Obese people who successfully have weight loss surgery dramatically decrease their chances of getting a range of serious diseases. We also know that having bariatric surgery can put type II diabetes into remission, ‘curing’ the patient of the disease. However, new research shows that losing weight significantly delays the onset of type II diabetes.
A Swedish study set to look at the effect of weight loss surgery on an individual’s chances of developing type II diabetes. Set up to compare the health benefits of weight loss surgery with the benefits of lifestyle changes and weight loss drugs, the study followed the health of 1658 obese volunteers who underwent weight loss surgery and a control group of 1771 obese people who were receiving normal (non-surgical) treatment over a period of fifteen years.
The results of the study showed that the people who had surgery had a 00.7% chance of getting type diabetes, whereas the non-surgical group had nearly a 3% chance. This means that the obese people who didn’t have surgery were more than four times more likely to get diabetes than those who had controlled their weight with the help of weight loss surgery, demonstrating that the benefits of weight loss surgery far outweigh the benefits of lifestyle changes and weight loss drugs in people who are very overweight and at high risk of obesity related diseases.
The improved outcome for the surgical patients over periods of 10 and 15 years came in spite of the fact that the 1658 people in the surgical group were heavier and at higher risk of obesity related disease than the control group.
While Body Mass Index (BMI) is a good general indicator of weight and potential for developing weight related diseases, the study, printed in the New England Journal of Medicine, showed that a better indicator of who would develop type II diabetes was the levels of blood sugar taken before surgery, at the start of the study, gave a better indication of likelihood of developing the disease.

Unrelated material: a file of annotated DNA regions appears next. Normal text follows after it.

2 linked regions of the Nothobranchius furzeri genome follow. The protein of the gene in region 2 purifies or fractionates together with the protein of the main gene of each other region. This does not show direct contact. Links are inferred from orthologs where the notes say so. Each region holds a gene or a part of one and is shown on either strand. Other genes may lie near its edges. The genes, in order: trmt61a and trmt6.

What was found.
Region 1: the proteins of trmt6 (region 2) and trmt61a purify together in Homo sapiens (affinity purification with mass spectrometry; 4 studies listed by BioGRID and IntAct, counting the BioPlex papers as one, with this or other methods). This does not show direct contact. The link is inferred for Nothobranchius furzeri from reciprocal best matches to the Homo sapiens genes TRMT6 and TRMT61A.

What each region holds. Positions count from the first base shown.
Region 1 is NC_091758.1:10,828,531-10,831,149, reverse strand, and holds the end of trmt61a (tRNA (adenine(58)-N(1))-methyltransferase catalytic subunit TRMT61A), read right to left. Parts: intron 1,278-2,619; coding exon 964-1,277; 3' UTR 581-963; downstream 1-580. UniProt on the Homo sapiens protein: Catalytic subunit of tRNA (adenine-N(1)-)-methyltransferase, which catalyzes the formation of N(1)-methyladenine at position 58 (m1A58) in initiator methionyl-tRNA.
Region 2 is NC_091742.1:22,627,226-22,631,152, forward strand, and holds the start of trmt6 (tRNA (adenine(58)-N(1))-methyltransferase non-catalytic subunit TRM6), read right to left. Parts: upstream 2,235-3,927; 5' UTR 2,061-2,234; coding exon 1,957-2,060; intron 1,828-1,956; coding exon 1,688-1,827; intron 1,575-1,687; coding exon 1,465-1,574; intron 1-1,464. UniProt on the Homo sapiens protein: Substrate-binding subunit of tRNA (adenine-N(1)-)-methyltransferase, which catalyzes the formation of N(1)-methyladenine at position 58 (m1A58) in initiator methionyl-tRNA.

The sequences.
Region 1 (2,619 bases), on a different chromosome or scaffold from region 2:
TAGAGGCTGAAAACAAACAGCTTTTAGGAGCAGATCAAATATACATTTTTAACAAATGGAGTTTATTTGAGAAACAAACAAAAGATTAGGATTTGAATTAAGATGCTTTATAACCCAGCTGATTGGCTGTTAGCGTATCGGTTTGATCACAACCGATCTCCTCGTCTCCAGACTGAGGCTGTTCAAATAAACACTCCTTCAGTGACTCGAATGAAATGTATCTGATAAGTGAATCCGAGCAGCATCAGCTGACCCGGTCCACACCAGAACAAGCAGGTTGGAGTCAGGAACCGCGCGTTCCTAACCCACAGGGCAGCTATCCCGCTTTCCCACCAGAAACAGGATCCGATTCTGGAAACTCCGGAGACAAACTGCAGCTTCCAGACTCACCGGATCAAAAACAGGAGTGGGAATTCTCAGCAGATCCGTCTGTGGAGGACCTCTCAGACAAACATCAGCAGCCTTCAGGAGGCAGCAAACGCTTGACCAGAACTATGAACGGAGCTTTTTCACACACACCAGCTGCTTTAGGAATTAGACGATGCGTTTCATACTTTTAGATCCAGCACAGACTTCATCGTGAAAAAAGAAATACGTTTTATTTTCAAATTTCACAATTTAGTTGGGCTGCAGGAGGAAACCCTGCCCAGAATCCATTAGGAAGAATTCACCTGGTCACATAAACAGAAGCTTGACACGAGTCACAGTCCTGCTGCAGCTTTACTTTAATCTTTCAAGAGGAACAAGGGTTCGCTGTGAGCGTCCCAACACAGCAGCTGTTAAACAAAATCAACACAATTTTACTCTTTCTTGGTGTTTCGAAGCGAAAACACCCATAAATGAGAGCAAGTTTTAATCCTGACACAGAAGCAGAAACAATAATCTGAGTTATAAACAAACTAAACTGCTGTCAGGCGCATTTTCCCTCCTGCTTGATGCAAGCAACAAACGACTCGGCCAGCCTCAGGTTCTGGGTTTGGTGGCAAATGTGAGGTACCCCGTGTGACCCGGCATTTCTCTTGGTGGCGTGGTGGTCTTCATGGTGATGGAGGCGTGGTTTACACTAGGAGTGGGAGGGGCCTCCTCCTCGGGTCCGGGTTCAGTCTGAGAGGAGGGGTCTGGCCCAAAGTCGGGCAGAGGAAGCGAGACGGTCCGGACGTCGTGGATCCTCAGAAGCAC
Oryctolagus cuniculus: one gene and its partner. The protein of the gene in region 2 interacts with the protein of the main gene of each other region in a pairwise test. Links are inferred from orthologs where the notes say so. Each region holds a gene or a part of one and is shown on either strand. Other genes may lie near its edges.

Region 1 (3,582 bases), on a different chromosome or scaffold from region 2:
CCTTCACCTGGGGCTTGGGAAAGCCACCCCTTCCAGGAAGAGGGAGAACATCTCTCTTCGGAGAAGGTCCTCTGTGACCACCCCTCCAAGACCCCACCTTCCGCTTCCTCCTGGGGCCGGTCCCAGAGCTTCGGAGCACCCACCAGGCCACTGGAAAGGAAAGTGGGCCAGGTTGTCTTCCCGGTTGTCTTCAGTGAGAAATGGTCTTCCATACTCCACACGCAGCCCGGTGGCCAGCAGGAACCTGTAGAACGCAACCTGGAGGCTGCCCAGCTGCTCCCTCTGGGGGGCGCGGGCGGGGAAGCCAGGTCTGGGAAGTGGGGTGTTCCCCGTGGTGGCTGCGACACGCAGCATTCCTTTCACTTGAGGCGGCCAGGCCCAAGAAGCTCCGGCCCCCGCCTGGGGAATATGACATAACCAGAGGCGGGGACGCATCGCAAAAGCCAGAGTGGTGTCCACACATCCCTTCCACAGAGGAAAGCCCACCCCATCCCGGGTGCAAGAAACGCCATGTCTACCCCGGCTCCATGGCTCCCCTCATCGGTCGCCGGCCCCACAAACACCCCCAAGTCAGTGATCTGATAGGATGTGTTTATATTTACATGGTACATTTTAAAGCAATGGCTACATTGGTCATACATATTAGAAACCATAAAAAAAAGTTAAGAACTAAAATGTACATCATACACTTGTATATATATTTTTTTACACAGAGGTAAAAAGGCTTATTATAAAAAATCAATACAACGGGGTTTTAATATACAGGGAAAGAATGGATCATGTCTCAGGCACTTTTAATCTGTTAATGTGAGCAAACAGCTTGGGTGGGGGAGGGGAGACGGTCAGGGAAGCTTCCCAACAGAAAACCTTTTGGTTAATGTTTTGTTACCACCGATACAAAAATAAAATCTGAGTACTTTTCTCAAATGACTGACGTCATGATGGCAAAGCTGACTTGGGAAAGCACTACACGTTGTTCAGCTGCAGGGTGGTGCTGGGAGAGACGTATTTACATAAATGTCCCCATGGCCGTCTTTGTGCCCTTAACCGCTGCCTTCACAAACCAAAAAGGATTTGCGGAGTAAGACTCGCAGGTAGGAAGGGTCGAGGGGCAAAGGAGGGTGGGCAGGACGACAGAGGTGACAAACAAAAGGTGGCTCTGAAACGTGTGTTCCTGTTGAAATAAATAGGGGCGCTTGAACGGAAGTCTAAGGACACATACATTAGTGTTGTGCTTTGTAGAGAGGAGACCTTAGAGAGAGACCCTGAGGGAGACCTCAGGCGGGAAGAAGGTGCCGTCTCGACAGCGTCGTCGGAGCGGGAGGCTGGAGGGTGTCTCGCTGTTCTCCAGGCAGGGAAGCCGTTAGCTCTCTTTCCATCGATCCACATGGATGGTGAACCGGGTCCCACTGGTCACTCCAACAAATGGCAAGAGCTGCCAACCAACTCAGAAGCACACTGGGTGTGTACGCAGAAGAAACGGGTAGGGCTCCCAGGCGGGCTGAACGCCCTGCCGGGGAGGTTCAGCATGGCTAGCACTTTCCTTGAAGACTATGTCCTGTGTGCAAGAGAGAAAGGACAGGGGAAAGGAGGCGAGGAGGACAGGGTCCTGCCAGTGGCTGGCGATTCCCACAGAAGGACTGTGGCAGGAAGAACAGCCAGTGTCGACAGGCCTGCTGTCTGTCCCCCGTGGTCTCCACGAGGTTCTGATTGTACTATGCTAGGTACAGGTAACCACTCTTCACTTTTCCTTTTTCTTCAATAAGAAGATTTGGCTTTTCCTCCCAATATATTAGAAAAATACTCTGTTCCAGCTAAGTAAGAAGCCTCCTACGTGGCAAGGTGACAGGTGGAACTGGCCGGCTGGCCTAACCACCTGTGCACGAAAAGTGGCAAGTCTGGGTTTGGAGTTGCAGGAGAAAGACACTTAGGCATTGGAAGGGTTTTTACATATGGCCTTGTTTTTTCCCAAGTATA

Overall, researchers say that the results of this study show that it is not just the most overweight individuals who would benefit from bariatric surgery. The results may help to demonstrate that some treatments work better for some patients. This could help surgeons to look at other risk factors, such as blood sugar levels, as well as BMI when deciding appropriate weight loss surgery to prevent life threatening illnesses, such as heart conditions, diabetes, stroke and cancer.
With diabetes being prevented in ten out of 13 people who have weight loss surgery, this is another compelling study that shows, sometimes, surgery is something that we can’t afford not to have.
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